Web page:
THE ROYAL GEOGRAPHICAL SOCIETY - HONG KONG
"Rescuing China's Bears"
Jill Robinson MBE
Thursday, 27 September 2007
2/F Olympic House, So Kong Po, Causeway Bay
Drinks Reception 6.30 pm; Lecture 7.30 pm
We are delighted to welcome the Founder and CEO of Animals Asia Foundation, Jill Robinson, to lecture on the foundation's Moon Bear Rescue. AAF is a Hong Kong-headquartered charity that runs a number of projects aimed at finding long-term solutions to problems of animal cruelty, including helping to end the torture of 10,000 Moon Bears on bile farms in China and Vietnam. Jill Robinson's tireless dedication and her unique approach of working alongside local communities and with all levels of government have seen unprecedented success in both countries.
In this lecture, Jill tells of AAF's China Moon Bear Rescue project rescuing suffering and endangered Asiatic black bears from bile farms and bringing them to its sanctuary in Chengdu, Sichuan province. The bears (known as Moon Bears because of the golden crescents on their chests) can spend up to 20 years in cages where they are milked daily for their bile, often through crude, filthy catheters. They are also milked through permanently open holes in their abdomens. This is the so-called "humane" free-dripping technique. It is the only legal method of bile extraction in China, but still causes constant pain.
The bile is used in traditional Chinese medicine, even though cheap and effective herbal and synthetic alternatives are readily available. The ambitious bear rescue project was hatched in 1993 when Ms Robinson who was already working in the field of animal welfare in Asia, walked onto a bear bile farm in China. About 10,000 bears were being held in this way, with the government's intent to farm 40,000 by the year 2000. For the next three years Jill spent her time commuting between Beijing, Guangdong and Hong Kong and working with various government and non-government organisations in examining the practice of bear farming and exploring realistic paths towards ending the practice altogether.
In July 2000, after years of lobbying and negotiating, Jill signed a landmark agreement with the Chinese authorities to rescue 500 Moon Bears and work towards ending bear bile farming. That first agreement also saw the government revoke its intent of farming 40,000 bears, together with its decision not to issue any new bear farming licenses. To date, 219 farmed Moon Bears have been rescued and brought to AAF's Chengdu sanctuary. The farmers are compensated financially so they can either retire or set up in another business. Their licenses are taken away permanently.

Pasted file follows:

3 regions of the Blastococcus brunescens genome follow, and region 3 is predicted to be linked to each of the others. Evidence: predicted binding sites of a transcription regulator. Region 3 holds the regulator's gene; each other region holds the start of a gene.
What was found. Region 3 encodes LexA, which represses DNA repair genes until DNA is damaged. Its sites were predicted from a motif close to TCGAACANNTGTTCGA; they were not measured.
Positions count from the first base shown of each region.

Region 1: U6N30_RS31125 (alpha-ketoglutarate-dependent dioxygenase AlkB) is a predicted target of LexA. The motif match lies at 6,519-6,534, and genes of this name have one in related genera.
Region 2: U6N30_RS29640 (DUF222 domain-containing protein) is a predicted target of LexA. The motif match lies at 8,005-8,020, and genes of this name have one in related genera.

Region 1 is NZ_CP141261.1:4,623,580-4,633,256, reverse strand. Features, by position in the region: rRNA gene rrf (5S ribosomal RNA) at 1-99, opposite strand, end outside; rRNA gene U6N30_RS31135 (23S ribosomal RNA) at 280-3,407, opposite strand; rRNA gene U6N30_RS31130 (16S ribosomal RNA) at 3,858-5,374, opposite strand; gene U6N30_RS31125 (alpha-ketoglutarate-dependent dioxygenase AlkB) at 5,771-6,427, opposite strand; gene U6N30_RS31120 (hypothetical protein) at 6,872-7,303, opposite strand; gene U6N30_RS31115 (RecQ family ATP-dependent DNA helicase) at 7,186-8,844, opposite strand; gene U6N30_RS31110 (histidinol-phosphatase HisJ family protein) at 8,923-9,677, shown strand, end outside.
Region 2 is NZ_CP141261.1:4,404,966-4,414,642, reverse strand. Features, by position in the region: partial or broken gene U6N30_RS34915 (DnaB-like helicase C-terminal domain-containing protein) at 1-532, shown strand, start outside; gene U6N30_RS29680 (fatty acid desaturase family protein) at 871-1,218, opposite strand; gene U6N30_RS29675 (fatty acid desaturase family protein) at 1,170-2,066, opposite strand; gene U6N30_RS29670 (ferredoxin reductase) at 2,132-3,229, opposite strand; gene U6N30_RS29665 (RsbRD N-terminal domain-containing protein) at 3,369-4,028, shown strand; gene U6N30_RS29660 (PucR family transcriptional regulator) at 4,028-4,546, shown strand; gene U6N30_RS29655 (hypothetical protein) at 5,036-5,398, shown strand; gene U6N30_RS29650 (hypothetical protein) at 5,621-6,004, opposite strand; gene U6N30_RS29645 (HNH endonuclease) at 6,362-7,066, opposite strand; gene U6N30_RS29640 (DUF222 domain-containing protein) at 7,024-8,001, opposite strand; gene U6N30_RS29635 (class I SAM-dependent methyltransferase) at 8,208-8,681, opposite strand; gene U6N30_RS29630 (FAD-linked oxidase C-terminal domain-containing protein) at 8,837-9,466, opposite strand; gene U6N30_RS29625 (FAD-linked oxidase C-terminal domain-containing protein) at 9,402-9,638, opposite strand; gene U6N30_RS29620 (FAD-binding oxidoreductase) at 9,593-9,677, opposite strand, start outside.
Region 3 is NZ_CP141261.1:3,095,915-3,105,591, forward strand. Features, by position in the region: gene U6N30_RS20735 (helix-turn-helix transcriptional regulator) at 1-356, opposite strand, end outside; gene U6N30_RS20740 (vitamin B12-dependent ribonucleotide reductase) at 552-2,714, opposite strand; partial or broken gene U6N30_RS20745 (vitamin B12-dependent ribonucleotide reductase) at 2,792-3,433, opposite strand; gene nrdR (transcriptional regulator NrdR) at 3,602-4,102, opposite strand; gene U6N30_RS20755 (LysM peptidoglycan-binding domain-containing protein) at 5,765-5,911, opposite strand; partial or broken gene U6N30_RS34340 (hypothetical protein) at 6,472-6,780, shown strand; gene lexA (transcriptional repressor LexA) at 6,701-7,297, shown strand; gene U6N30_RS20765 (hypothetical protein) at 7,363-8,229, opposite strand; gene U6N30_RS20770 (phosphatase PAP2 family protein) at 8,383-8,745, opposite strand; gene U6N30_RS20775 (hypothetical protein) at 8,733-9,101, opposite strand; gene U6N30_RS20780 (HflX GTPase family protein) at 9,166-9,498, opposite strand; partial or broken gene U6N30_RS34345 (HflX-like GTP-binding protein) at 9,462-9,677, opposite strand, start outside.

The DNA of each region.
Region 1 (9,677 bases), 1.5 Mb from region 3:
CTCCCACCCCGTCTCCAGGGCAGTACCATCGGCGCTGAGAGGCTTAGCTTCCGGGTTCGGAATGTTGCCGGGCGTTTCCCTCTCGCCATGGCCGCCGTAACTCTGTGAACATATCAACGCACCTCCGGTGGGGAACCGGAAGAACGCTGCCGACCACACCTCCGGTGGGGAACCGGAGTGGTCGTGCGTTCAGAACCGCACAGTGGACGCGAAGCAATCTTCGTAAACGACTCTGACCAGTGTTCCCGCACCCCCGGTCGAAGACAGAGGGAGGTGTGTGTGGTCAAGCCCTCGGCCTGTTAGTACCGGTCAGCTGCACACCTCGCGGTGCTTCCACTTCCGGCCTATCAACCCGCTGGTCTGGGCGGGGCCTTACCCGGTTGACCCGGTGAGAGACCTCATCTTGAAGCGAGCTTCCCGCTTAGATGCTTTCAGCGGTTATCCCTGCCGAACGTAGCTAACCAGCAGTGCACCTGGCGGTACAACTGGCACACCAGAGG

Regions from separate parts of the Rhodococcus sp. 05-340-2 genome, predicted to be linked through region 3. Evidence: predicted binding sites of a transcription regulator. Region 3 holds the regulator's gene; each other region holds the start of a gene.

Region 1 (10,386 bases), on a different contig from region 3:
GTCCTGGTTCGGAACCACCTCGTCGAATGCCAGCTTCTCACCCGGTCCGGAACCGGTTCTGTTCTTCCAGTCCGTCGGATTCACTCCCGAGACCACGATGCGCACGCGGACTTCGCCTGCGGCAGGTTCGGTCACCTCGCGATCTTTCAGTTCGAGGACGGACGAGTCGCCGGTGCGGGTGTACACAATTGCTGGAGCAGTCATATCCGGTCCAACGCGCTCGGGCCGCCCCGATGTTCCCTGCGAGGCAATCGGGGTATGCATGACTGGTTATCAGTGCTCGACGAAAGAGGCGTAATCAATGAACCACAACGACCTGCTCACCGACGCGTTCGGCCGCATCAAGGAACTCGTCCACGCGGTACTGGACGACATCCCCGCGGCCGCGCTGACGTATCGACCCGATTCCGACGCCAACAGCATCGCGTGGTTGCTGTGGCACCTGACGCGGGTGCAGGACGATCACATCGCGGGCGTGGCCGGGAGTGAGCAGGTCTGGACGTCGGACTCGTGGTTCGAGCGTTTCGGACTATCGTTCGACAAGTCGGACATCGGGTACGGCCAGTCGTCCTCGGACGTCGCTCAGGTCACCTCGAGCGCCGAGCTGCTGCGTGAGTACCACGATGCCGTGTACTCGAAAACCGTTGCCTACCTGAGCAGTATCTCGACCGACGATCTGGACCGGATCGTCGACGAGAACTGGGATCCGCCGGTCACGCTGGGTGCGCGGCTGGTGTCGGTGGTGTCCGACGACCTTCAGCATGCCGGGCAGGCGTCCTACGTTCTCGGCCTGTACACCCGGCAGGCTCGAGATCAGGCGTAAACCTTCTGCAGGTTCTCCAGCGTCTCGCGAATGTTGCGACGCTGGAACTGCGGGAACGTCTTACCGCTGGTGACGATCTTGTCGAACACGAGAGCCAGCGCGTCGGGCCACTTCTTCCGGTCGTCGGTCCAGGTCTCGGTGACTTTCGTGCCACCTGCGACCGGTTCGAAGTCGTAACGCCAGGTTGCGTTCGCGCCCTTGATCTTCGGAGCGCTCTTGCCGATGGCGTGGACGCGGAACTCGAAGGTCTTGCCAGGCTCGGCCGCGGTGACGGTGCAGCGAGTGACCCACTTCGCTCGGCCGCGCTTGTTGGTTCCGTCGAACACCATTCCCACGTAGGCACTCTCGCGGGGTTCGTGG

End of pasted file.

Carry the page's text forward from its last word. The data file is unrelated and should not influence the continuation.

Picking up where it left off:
Animals Asia Foundation has also signed an agreement with the Vietnamese authorities to rescue 200 bears there and is currently completing construction of a sanctuary near Hanoi. Five bears have already made the sanctuary their home, after being rescued from smugglers. Ms Robinson's foundation is working towards an eventual ban on bear farming throughout Asia.
Her cooperation with the State Administration for Traditional Chinese Medicine (SATCM) in Beijing in 1996 led to the first government-led research programme in China in sourcing a non-animal synthetic alternative to bear bile. At the same time, Jill began working with the Hong Kong traditional Chinese medicine community and inaugurated the "Cruelty Doesn't Cure" programme, which saw thousands of doctors, pharmacists and herbalists pledging to which would work towards replacing all animal species with herbs.
Born in England, Jill studied in Middlesex, before entering a career in television production. After ten years of working at the BBC and Thames Television, Jill left the UK for Hong Kong in 1985, where her intended plan to work in journalism was interrupted after meeting the then Asia Coordinator of the International Fund for Animal Welfare. During the next 11 years Jill followed a career in animal welfare as the Asia Representative for IFAW, before founding the Animals Asia Foundation in 1998. Jill's early years in Asia were spent documenting cruelty to wild, domestic and endangered species in animal markets and working with governments and local communities on programmes which could identify the local needs of the people and provide solutions for the animals themselves. Jill has made numerous presentations of her work to schools, colleges, media and business groups, conservation and animal welfare organisations and government officials in countries all over the world. Jill has been a member of the Hong Kong government "Animal Welfare Advisory Group" and is an Honorary Adviser to the Ocean Park Conservation Foundation. Jill was also a member of the SPCA Executive Committee for eight years until 2000. In June 1998, she was awarded an MBE in the Queen's Birthday Honours List, in recognition of her services to animal welfare in Asia.
Members and their guests are most welcome to attend this lecture, which is HK$50 for Members, HK$100 for Members' guests and HK$150 for others.